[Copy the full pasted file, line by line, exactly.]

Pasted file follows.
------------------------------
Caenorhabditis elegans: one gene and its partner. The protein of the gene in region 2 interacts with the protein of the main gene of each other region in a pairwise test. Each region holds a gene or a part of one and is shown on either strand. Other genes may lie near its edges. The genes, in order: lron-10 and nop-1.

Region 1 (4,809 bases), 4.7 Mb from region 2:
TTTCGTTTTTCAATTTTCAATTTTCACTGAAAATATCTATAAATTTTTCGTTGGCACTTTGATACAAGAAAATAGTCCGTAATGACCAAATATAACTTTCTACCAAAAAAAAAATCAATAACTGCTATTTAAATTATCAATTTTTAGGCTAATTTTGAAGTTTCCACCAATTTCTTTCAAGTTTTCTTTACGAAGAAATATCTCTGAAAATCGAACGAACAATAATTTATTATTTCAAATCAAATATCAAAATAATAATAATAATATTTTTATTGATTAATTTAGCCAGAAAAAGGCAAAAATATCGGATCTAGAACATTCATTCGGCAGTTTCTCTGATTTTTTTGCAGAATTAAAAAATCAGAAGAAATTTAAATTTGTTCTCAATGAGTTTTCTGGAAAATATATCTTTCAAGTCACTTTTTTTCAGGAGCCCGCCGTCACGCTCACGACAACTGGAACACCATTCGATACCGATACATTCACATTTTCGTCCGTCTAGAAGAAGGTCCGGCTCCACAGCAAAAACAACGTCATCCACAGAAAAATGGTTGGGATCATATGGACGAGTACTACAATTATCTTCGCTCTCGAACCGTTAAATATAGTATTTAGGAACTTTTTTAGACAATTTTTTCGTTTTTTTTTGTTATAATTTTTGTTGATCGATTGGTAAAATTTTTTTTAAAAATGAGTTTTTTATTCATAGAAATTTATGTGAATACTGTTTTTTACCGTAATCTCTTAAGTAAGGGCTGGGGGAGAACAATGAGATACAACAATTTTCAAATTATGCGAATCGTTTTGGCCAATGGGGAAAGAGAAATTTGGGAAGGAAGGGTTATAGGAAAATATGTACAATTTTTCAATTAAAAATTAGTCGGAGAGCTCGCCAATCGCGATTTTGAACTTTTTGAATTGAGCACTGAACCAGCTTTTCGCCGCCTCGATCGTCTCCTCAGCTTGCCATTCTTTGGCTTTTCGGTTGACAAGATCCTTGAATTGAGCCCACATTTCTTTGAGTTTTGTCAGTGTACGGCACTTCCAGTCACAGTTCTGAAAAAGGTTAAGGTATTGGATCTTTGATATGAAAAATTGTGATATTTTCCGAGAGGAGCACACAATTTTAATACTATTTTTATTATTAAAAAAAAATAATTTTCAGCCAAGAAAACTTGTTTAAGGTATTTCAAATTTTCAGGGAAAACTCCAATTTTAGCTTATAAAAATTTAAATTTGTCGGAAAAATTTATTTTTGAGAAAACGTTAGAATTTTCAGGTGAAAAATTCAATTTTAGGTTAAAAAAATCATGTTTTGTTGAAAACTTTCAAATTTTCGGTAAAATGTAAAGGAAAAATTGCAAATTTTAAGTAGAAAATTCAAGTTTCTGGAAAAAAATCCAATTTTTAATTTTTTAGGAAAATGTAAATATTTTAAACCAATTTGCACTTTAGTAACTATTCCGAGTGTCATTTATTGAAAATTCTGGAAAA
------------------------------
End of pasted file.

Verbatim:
Caenorhabditis elegans: one gene and its partner. The protein of the gene in region 2 interacts with the protein of the main gene of each other region in a pairwise test. Each region holds a gene or a part of one and is shown on either strand. Other genes may lie near its edges. The genes, in order: lron-10 and nop-1.

Region 1 (4,809 bases), 4.7 Mb from region 2:
TTTCGTTTTTCAATTTTCAATTTTCACTGAAAATATCTATAAATTTTTCGTTGGCACTTTGATACAAGAAAATAGTCCGTAATGACCAAATATAACTTTCTACCAAAAAAAAAATCAATAACTGCTATTTAAATTATCAATTTTTAGGCTAATTTTGAAGTTTCCACCAATTTCTTTCAAGTTTTCTTTACGAAGAAATATCTCTGAAAATCGAACGAACAATAATTTATTATTTCAAATCAAATATCAAAATAATAATAATAATATTTTTATTGATTAATTTAGCCAGAAAAAGGCAAAAATATCGGATCTAGAACATTCATTCGGCAGTTTCTCTGATTTTTTTGCAGAATTAAAAAATCAGAAGAAATTTAAATTTGTTCTCAATGAGTTTTCTGGAAAATATATCTTTCAAGTCACTTTTTTTCAGGAGCCCGCCGTCACGCTCACGACAACTGGAACACCATTCGATACCGATACATTCACATTTTCGTCCGTCTAGAAGAAGGTCCGGCTCCACAGCAAAAACAACGTCATCCACAGAAAAATGGTTGGGATCATATGGACGAGTACTACAATTATCTTCGCTCTCGAACCGTTAAATATAGTATTTAGGAACTTTTTTAGACAATTTTTTCGTTTTTTTTTGTTATAATTTTTGTTGATCGATTGGTAAAATTTTTTTTAAAAATGAGTTTTTTATTCATAGAAATTTATGTGAATACTGTTTTTTACCGTAATCTCTTAAGTAAGGGCTGGGGGAGAACAATGAGATACAACAATTTTCAAATTATGCGAATCGTTTTGGCCAATGGGGAAAGAGAAATTTGGGAAGGAAGGGTTATAGGAAAATATGTACAATTTTTCAATTAAAAATTAGTCGGAGAGCTCGCCAATCGCGATTTTGAACTTTTTGAATTGAGCACTGAACCAGCTTTTCGCCGCCTCGATCGTCTCCTCAGCTTGCCATTCTTTGGCTTTTCGGTTGACAAGATCCTTGAATTGAGCCCACATTTCTTTGAGTTTTGTCAGTGTACGGCACTTCCAGTCACAGTTCTGAAAAAGGTTAAGGTATTGGATCTTTGATATGAAAAATTGTGATATTTTCCGAGAGGAGCACACAATTTTAATACTATTTTTATTATTAAAAAAAAATAATTTTCAGCCAAGAAAACTTGTTTAAGGTATTTCAAATTTTCAGGGAAAACTCCAATTTTAGCTTATAAAAATTTAAATTTGTCGGAAAAATTTATTTTTGAGAAAACGTTAGAATTTTCAGGTGAAAAATTCAATTTTAGGTTAAAAAAATCATGTTTTGTTGAAAACTTTCAAATTTTCGGTAAAATGTAAAGGAAAAATTGCAAATTTTAAGTAGAAAATTCAAGTTTCTGGAAAAAAATCCAATTTTTAATTTTTTAGGAAAATGTAAATATTTTAAACCAATTTGCACTTTAGTAACTATTCCGAGTGTCATTTATTGAAAATTCTGGAAAA